There are at least three reasons for this.
The first is that the Church’s worship is unearthly. It is for those who are already citizens of the city of the living God. The writer of Hebrews says that in our worship,
…you (2nd person plural) have come to Mount Zion and to the city of the living God, the heavenly Jerusalem, to an innumerable company of angels, to the general assembly and church of the firstborn who are registered in heaven, to God the Judge of all, to the spirits of just men made perfect, to Jesus the Mediator of the new covenant, and to the blood of sprinkling that speaks better things than that of Abel (Hebrews 12.22-24).Though our physical eyes don’t see this, it is the reality of what is happening in worship, by the work of the Holy Spirit.. To put it in Paul’s words (Ephesians 2.18), through Jesus Christ we have access in the Holy Spirit to God.
Secondly, this new citizenship necessarily requires a new language. Augustine phrased it as, In dominico eloquio (“The Lord’s style of language”). Robert Louis Wilken points out that early on Augustine “recognized that if he were to enter the Church he would have to learn this new tongue, hear it spoken, grow accustomed to its sounds, read the books that use it, learn its idioms, and finally speak it himself. He had to embark on a journey to acquaint himself with the mores of a new country. Becoming a Christian meant entering a strange and often alien world.”1 And as we saw above, worship is entering another “world”.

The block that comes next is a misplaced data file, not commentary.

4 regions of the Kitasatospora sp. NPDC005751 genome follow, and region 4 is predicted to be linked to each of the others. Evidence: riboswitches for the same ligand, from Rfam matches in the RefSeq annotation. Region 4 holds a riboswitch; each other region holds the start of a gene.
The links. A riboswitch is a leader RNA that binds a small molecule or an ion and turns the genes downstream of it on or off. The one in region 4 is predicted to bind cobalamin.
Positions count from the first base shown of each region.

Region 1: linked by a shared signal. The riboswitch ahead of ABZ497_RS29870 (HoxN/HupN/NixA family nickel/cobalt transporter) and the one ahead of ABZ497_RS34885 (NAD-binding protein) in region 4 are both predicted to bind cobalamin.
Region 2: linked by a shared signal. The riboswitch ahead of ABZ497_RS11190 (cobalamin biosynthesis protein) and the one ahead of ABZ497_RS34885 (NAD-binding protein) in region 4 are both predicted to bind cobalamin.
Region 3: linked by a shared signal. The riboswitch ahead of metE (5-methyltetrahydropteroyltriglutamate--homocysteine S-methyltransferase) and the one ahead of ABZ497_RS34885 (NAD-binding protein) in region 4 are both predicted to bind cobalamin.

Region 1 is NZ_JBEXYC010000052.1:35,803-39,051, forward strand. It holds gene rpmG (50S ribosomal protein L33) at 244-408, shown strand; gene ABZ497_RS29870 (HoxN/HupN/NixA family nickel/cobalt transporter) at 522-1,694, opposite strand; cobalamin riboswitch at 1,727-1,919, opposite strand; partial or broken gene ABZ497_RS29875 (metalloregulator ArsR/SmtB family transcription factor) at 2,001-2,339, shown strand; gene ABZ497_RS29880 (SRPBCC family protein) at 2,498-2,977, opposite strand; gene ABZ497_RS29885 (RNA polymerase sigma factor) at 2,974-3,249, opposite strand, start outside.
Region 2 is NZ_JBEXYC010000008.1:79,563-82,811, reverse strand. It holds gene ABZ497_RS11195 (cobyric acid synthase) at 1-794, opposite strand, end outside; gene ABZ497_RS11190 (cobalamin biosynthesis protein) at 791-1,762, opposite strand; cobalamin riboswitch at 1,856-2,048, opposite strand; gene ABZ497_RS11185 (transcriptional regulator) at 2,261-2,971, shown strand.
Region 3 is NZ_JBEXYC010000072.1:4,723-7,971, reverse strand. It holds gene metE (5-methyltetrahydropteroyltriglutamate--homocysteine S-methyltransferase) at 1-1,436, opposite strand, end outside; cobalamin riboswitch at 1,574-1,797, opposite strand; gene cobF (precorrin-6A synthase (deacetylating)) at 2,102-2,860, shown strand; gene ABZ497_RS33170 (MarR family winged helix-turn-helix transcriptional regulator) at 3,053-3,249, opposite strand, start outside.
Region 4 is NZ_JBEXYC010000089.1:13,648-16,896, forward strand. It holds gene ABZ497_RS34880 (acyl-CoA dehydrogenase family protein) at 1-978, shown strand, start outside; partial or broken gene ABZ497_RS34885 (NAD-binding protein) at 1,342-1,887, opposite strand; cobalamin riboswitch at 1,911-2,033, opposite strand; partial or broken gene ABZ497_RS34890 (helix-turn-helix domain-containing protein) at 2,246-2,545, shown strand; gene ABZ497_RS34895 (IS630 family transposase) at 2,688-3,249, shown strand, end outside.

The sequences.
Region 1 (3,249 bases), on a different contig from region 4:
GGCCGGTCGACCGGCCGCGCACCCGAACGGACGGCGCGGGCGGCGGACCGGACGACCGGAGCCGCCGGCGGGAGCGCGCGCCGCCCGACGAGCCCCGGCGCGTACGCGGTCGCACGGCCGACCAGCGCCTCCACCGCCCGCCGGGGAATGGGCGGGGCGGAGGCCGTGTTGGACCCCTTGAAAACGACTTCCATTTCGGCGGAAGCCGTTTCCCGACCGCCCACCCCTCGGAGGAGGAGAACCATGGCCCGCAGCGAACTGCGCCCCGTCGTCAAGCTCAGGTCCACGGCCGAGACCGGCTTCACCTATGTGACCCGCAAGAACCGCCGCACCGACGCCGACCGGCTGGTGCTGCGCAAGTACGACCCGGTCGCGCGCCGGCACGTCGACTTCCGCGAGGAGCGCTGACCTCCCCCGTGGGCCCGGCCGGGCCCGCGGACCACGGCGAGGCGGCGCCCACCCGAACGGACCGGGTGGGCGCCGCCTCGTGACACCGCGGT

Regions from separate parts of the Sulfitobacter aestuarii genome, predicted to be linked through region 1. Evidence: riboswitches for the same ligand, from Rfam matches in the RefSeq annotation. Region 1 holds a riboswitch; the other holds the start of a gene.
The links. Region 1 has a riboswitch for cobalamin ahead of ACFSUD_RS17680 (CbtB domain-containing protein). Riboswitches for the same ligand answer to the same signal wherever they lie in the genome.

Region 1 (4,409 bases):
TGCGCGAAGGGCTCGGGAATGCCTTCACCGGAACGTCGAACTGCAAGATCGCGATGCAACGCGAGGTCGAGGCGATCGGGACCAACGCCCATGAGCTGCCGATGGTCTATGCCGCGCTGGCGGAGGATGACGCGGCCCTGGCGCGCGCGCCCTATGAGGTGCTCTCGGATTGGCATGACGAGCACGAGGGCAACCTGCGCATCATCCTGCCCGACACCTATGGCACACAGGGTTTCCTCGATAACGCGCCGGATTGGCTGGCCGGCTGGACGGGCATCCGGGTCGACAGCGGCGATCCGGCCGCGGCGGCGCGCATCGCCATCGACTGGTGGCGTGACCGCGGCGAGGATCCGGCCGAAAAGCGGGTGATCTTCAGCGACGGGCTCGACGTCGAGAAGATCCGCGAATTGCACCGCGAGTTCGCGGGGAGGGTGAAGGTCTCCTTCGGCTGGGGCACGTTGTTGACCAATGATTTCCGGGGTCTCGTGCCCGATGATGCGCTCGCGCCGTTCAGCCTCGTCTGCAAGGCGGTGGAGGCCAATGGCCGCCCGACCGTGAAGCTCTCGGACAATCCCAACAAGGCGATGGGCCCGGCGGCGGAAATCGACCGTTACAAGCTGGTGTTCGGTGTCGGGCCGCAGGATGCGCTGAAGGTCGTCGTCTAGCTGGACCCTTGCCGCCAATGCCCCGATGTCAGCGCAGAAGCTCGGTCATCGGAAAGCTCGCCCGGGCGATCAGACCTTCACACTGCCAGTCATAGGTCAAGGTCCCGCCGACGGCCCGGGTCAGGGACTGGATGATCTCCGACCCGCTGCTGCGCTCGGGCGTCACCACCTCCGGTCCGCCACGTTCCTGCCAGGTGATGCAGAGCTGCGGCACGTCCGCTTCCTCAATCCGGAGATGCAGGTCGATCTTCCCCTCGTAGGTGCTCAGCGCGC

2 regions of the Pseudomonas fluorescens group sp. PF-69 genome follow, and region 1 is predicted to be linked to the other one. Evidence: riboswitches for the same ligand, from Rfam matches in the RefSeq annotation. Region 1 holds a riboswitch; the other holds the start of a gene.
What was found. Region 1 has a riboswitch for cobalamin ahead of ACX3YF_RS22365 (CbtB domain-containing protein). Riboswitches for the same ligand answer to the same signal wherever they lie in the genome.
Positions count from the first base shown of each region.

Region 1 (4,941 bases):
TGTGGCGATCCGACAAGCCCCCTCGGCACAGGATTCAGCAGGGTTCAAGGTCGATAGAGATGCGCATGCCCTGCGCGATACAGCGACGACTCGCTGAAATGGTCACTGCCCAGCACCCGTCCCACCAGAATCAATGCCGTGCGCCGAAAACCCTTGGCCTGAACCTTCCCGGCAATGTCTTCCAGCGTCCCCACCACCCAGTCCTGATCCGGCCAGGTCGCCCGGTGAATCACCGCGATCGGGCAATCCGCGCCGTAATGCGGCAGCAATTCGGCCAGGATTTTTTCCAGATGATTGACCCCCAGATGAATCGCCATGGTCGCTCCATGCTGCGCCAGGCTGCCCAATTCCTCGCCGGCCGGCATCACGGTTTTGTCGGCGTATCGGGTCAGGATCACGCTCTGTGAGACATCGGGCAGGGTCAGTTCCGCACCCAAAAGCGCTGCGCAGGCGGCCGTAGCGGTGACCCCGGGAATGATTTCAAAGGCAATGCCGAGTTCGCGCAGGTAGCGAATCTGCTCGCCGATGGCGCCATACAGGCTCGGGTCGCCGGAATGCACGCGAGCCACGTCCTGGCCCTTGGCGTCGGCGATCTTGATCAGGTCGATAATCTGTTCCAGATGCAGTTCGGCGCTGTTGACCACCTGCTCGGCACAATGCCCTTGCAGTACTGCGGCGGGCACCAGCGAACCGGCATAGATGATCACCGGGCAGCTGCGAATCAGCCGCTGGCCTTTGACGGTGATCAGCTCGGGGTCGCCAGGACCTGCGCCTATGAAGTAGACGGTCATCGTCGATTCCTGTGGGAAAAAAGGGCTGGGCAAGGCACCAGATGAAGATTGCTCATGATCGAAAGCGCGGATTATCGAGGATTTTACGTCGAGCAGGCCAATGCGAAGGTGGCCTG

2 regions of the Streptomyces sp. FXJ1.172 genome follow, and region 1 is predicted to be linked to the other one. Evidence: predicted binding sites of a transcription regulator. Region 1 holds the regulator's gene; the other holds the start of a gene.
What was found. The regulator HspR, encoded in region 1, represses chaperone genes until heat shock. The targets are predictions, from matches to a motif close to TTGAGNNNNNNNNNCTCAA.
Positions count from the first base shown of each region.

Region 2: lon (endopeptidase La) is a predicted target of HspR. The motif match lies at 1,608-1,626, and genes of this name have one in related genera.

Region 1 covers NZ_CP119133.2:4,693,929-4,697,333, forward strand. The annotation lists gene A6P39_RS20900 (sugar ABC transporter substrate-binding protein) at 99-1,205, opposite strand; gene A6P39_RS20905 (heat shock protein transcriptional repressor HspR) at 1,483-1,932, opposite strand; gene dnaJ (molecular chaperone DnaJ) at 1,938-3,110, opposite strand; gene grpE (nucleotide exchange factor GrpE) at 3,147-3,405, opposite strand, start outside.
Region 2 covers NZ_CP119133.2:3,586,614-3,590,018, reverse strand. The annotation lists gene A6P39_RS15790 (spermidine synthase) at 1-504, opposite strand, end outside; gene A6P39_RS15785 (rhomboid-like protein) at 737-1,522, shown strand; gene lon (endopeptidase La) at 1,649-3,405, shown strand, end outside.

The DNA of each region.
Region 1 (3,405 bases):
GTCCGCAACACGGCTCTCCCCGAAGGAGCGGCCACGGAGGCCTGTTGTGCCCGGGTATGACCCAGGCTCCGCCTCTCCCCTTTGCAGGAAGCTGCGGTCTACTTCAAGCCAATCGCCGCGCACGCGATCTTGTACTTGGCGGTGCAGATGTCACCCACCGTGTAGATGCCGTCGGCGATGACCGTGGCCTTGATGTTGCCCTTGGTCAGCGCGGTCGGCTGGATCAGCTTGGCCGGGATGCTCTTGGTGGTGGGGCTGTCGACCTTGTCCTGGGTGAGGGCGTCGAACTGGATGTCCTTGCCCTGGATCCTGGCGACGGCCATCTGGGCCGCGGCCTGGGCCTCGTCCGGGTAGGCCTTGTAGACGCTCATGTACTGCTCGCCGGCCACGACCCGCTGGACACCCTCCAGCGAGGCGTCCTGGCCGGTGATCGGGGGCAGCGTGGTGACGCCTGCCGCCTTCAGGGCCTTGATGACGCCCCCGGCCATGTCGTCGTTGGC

Finally, the assembly is a foretaste, and a breaking in, of the great day when Christ returns and judges the living and the dead, divides sheep from goats. As the Psalmist puts it in Psalm 1: “The ungodly shall not stand in the judgment, nor sinners in the congregation of the righteous.” The parallel between judgment and congregation is, or ought to be, stunning!
Therefore, Christian worship is meant to be divisive, for the purpose of raising the dead and delivering people “from the dominion of darkness, and transferring” them “into the kingdom of the Son of” God’s “love” (Colossians 1.13). Some people who enter the assembly are meant to feel terribly uncomfortable - so that they may turn to the Lord Jesus now and be rescued from the coming judgment now; and some people who come are meant to be comforted, encouraged, and made holier as they find “that there is therefore now no condemnation for those who are in Christ Jesus.”
1. Robert Louis Wilken, “The Church’s Way of Speaking”, First Things, August/September 2005, Online: http://www.firstthings.com/article/2007/01/the-church8217s-way-of-speaking-24. The emphasis is mine.